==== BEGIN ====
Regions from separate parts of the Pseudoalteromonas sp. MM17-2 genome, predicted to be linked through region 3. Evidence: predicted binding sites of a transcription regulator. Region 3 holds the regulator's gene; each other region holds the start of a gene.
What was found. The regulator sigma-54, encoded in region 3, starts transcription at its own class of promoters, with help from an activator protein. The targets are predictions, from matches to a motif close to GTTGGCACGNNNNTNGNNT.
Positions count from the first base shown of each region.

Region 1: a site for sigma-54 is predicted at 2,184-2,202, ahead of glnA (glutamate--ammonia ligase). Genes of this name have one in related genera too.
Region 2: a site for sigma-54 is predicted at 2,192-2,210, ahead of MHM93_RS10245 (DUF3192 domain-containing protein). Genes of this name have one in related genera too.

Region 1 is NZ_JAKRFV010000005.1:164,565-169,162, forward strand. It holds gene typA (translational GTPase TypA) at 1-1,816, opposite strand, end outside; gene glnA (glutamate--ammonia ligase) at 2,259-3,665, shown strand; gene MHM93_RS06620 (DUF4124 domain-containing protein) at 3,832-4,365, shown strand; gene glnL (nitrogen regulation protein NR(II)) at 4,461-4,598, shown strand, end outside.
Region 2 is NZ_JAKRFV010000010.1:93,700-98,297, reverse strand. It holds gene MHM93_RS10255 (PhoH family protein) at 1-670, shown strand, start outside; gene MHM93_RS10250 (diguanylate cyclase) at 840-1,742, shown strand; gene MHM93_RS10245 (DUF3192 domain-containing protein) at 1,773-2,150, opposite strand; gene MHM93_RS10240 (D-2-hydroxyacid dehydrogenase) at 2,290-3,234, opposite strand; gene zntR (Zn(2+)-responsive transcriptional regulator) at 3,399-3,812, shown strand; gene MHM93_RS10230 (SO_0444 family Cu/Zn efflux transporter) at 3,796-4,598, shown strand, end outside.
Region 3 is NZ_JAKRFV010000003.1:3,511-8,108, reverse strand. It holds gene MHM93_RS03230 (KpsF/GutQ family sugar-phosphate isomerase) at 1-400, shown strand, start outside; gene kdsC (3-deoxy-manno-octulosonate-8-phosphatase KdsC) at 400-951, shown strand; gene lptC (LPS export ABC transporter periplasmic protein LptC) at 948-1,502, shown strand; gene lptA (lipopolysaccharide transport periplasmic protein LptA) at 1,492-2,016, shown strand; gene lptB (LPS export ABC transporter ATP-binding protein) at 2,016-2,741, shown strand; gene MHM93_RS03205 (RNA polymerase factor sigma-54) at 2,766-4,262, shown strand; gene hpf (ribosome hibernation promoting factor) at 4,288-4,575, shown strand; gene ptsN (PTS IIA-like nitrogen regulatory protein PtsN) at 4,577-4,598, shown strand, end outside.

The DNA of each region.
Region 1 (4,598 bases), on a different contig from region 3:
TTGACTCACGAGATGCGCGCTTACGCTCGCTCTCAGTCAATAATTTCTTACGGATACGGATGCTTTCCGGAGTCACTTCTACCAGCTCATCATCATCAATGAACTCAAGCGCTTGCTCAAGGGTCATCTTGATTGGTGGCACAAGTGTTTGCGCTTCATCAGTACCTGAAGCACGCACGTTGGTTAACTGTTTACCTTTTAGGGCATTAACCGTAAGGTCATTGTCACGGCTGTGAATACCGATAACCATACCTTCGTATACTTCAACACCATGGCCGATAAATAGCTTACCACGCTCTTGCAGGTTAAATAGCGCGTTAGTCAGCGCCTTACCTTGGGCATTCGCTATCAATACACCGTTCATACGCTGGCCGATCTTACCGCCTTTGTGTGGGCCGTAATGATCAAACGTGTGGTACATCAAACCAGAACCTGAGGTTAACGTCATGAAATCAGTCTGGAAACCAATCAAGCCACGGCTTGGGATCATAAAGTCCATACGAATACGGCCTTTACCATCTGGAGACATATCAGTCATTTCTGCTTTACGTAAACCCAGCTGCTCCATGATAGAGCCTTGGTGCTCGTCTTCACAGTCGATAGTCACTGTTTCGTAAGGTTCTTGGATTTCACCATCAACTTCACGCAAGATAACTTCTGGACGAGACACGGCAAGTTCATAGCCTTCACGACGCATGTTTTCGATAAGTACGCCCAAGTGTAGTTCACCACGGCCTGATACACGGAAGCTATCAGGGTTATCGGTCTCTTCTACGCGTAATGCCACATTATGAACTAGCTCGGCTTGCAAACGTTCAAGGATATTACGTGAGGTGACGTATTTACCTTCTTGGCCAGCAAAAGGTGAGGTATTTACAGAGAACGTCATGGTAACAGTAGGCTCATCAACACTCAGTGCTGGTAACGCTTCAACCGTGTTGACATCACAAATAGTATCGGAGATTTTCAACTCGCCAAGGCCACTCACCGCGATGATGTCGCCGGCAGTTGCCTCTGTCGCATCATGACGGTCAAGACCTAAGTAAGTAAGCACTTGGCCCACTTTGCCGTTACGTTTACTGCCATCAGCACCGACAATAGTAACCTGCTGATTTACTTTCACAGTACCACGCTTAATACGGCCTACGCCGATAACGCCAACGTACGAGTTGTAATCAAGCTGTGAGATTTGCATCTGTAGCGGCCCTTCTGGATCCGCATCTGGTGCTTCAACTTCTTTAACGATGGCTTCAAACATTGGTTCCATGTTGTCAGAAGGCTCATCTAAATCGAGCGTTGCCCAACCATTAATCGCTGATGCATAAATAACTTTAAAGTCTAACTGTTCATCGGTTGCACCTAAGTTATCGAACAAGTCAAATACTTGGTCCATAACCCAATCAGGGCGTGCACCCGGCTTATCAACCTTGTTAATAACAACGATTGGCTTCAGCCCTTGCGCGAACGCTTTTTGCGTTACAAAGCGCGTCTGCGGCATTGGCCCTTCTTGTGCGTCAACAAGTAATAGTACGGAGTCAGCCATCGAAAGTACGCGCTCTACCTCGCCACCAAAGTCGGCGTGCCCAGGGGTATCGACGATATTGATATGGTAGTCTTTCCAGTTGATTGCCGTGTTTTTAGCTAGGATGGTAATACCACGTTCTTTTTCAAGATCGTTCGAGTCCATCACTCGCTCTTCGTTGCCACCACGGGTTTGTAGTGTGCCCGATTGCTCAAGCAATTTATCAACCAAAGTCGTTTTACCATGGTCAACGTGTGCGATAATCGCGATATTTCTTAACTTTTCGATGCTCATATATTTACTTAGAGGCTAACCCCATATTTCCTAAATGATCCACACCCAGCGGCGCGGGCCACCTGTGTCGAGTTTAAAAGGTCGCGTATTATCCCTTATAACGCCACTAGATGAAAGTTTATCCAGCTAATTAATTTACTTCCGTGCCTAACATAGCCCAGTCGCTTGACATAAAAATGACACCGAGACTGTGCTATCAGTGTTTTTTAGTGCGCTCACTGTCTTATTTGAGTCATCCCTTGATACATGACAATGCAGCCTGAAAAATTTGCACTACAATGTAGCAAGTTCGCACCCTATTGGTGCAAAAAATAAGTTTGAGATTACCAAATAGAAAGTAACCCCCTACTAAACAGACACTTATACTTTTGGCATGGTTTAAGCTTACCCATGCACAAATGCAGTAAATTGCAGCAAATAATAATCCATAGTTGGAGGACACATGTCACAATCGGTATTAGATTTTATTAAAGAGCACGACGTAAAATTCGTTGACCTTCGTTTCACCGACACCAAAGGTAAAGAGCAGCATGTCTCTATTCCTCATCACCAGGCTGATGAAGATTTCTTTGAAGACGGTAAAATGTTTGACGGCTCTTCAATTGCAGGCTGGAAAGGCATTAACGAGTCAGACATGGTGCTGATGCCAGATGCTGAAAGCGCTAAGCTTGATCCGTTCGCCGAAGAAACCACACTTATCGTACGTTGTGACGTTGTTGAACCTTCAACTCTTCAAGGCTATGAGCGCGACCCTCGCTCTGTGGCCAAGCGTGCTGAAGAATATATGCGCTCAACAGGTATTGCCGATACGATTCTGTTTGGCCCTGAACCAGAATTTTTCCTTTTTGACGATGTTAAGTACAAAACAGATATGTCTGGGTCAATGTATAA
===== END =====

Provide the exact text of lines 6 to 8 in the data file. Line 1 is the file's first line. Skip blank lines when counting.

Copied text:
Region 1 is NZ_JAKRFV010000005.1:164,565-169,162, forward strand. It holds gene typA (translational GTPase TypA) at 1-1,816, opposite strand, end outside; gene glnA (glutamate--ammonia ligase) at 2,259-3,665, shown strand; gene MHM93_RS06620 (DUF4124 domain-containing protein) at 3,832-4,365, shown strand; gene glnL (nitrogen regulation protein NR(II)) at 4,461-4,598, shown strand, end outside.
Region 2 is NZ_JAKRFV010000010.1:93,700-98,297, reverse strand. It holds gene MHM93_RS10255 (PhoH family protein) at 1-670, shown strand, start outside; gene MHM93_RS10250 (diguanylate cyclase) at 840-1,742, shown strand; gene MHM93_RS10245 (DUF3192 domain-containing protein) at 1,773-2,150, opposite strand; gene MHM93_RS10240 (D-2-hydroxyacid dehydrogenase) at 2,290-3,234, opposite strand; gene zntR (Zn(2+)-responsive transcriptional regulator) at 3,399-3,812, shown strand; gene MHM93_RS10230 (SO_0444 family Cu/Zn efflux transporter) at 3,796-4,598, shown strand, end outside.
Region 3 is NZ_JAKRFV010000003.1:3,511-8,108, reverse strand. It holds gene MHM93_RS03230 (KpsF/GutQ family sugar-phosphate isomerase) at 1-400, shown strand, start outside; gene kdsC (3-deoxy-manno-octulosonate-8-phosphatase KdsC) at 400-951, shown strand; gene lptC (LPS export ABC transporter periplasmic protein LptC) at 948-1,502, shown strand; gene lptA (lipopolysaccharide transport periplasmic protein LptA) at 1,492-2,016, shown strand; gene lptB (LPS export ABC transporter ATP-binding protein) at 2,016-2,741, shown strand; gene MHM93_RS03205 (RNA polymerase factor sigma-54) at 2,766-4,262, shown strand; gene hpf (ribosome hibernation promoting factor) at 4,288-4,575, shown strand; gene ptsN (PTS IIA-like nitrogen regulatory protein PtsN) at 4,577-4,598, shown strand, end outside.